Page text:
I am sitting in a coffee shop with a dark, burly Americano between me and my keyboard. This simple ritual is fast becoming a favourite. I’m staying open-minded about the elements of the ritual, though. It doesn’t have to be a strict equation of me + coffee + coffee house. I’ve explored me + two pints + Neapolitan pizza, and that was just fabulous.
As I was saying, I am sitting in a coffee shop. It’s one of many in this little neighbourhood that is so well-known for its lattes, tea shops and hippies. But today, Vendome wins out thanks to @ugonnaeatthat’s latest blog post.
I made my way over here, following a path behind the C-Train tracks, and past a small flock of ravenous pigeons. The café is furnished with dark wood tables and chairs, and a panoramic photo of historic Calgary. This is the second time I’ve visited now. Last time I had a mocha, and to be quite honest it was no better than a mocha from Second Cup. But this time, I indulged in a $6.95 croissant sandwich with spinach, mushrooms, emmenthal and gruyere to go with my Americano. Now, I’m stuck in this delightfully drawn-out eating affair where I feel like I could eat the crisp and soft and buttery slab of glee in the time it takes to shotgun a can of Lucky Lager. But I've managed to control that side of myself and the one that's won out is the side that wants to cut the sandwich into dainty pieces — with this ineffectual butter knife —and savour every bite.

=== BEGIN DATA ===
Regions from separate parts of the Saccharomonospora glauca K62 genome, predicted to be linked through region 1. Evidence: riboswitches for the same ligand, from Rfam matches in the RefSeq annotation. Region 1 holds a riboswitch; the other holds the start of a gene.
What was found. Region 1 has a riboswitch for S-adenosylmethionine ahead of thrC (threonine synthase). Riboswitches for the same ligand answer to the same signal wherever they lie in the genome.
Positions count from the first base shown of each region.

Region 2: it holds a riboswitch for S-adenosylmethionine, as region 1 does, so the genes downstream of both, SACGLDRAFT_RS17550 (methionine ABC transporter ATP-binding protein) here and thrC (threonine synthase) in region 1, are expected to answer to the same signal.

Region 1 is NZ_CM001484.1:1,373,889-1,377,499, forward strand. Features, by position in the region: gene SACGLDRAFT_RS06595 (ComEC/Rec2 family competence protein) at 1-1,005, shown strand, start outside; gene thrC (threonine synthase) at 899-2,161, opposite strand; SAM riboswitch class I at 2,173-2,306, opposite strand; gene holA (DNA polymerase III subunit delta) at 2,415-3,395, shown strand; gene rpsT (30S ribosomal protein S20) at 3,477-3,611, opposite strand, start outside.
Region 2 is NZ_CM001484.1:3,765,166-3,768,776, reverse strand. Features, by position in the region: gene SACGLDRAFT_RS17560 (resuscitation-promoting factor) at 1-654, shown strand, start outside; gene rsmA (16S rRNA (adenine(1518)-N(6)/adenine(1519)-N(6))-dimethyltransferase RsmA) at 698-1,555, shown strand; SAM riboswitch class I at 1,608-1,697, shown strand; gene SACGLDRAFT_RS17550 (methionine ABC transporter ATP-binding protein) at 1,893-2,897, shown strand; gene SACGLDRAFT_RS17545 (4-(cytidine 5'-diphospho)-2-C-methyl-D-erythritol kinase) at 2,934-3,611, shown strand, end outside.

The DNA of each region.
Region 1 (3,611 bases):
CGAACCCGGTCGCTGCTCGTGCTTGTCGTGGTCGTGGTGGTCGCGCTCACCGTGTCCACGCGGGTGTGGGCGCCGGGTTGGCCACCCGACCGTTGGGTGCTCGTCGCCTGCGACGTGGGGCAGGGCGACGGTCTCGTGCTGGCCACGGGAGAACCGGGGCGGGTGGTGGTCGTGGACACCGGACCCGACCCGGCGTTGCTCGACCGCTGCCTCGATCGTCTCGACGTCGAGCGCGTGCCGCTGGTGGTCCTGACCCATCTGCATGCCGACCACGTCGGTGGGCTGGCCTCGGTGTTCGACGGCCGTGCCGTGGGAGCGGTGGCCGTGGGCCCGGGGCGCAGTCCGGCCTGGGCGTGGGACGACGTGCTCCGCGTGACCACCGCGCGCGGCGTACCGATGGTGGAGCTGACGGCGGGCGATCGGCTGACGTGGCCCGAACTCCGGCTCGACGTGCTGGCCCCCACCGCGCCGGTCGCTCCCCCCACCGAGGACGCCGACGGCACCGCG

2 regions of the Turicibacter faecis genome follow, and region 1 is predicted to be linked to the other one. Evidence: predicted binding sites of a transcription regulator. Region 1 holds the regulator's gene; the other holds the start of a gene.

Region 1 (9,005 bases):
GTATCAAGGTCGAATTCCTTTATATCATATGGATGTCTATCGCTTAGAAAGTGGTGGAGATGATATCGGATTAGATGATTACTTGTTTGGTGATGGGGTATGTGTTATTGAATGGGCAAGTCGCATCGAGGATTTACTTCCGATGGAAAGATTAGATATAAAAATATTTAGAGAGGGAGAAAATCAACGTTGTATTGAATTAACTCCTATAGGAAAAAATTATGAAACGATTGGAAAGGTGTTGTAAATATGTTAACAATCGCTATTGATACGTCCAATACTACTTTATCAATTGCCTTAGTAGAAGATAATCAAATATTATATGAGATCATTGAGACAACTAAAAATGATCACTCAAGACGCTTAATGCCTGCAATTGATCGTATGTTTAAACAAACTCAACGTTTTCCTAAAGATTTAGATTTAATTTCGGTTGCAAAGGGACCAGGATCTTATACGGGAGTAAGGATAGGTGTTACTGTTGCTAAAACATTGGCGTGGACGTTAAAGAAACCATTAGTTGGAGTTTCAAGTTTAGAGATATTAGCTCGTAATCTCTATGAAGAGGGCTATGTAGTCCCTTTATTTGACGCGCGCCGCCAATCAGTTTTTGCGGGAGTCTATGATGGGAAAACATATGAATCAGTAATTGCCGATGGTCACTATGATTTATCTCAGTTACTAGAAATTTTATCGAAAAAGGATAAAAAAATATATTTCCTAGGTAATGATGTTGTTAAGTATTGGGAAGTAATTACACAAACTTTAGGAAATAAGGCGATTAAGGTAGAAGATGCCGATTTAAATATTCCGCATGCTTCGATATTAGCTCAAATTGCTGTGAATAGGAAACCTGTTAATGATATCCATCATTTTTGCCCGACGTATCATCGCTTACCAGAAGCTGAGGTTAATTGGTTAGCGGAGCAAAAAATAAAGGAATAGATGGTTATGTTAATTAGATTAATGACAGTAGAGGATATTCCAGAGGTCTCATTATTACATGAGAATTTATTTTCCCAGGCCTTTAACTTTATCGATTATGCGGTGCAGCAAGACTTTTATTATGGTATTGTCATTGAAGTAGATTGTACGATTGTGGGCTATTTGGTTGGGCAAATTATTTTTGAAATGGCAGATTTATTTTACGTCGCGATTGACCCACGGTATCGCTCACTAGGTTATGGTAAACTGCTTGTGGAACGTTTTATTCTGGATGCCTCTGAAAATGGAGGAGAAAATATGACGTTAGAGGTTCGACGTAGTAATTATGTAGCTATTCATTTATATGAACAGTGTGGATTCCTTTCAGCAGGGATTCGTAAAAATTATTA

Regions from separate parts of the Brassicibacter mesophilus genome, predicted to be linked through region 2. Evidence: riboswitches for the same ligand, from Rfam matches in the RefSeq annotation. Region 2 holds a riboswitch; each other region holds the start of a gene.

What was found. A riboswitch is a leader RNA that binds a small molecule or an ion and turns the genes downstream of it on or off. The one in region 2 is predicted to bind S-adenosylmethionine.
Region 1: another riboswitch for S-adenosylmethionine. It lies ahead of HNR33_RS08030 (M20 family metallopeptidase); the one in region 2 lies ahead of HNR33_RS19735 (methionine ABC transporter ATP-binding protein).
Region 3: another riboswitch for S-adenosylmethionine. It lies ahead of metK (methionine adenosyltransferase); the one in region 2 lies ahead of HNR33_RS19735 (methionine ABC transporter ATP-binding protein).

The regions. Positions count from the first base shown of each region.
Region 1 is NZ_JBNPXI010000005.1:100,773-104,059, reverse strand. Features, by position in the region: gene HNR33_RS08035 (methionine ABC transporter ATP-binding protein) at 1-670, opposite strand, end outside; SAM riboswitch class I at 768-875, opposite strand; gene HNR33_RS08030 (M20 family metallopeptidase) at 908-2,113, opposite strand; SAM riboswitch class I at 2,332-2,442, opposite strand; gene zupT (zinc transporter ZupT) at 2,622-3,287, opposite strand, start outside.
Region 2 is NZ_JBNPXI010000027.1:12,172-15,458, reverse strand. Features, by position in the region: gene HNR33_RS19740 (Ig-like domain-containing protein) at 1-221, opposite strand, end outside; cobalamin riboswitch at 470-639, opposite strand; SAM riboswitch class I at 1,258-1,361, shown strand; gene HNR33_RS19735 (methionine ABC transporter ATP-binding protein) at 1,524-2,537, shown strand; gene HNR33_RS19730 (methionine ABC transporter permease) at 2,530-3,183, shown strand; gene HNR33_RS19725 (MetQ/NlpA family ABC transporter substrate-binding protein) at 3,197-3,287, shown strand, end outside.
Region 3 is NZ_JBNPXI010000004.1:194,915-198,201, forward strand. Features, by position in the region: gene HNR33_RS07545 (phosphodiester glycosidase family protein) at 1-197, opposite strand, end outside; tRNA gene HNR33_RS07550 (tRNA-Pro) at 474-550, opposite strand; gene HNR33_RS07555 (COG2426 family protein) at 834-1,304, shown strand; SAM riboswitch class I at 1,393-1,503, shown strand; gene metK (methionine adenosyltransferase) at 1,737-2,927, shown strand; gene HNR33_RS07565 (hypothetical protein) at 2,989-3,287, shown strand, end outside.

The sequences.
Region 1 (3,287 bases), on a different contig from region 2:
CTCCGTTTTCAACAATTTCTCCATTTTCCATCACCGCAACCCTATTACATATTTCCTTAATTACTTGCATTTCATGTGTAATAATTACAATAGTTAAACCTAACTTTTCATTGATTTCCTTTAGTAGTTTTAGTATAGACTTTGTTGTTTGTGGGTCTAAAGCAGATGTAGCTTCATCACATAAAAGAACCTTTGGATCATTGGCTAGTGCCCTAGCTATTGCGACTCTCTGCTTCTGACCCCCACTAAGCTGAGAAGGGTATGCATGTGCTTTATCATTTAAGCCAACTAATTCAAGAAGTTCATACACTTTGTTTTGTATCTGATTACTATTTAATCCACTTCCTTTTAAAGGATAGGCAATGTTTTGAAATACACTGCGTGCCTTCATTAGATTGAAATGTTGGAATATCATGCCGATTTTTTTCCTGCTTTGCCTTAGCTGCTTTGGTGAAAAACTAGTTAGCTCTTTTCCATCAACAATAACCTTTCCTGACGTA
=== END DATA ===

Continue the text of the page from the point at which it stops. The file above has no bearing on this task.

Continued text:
Okay, poetry over. I finished eating my sandwich.
Today, a Friday, marks the last day of official unemployment for me, at least for a few weeks. And friends, there is so much good about this job (she says, before working a single hour). It’s journalism-related, I got it thanks to a recommendation from one of my profs and it requires my brain. While typing up a job-hunt spreadsheet earlier this week, I started to consider serving and bartending positions, because I did spend nearly three years cultivating those skills before being booted out of the bar. But I am very thankful that this new job is based on a rather different skill set that has cost me thousands of dollars to develop over the past four years.
I like to call it a “real-person” job, at least to whatever extent you can call journalism a “real” job. Maybe “real” is the wrong adjective, because of course it’s literally real. Any fellow journalists will know what I mean. In this context, I mean it’s a job where I go to a place and do a thing — or things — for a bunch of consecutive hours. Often while sitting in a chair. That makes it sound boring, but I am really excited.
You may soon be treated to posts about what I pack in my lunch box. How cute will that be?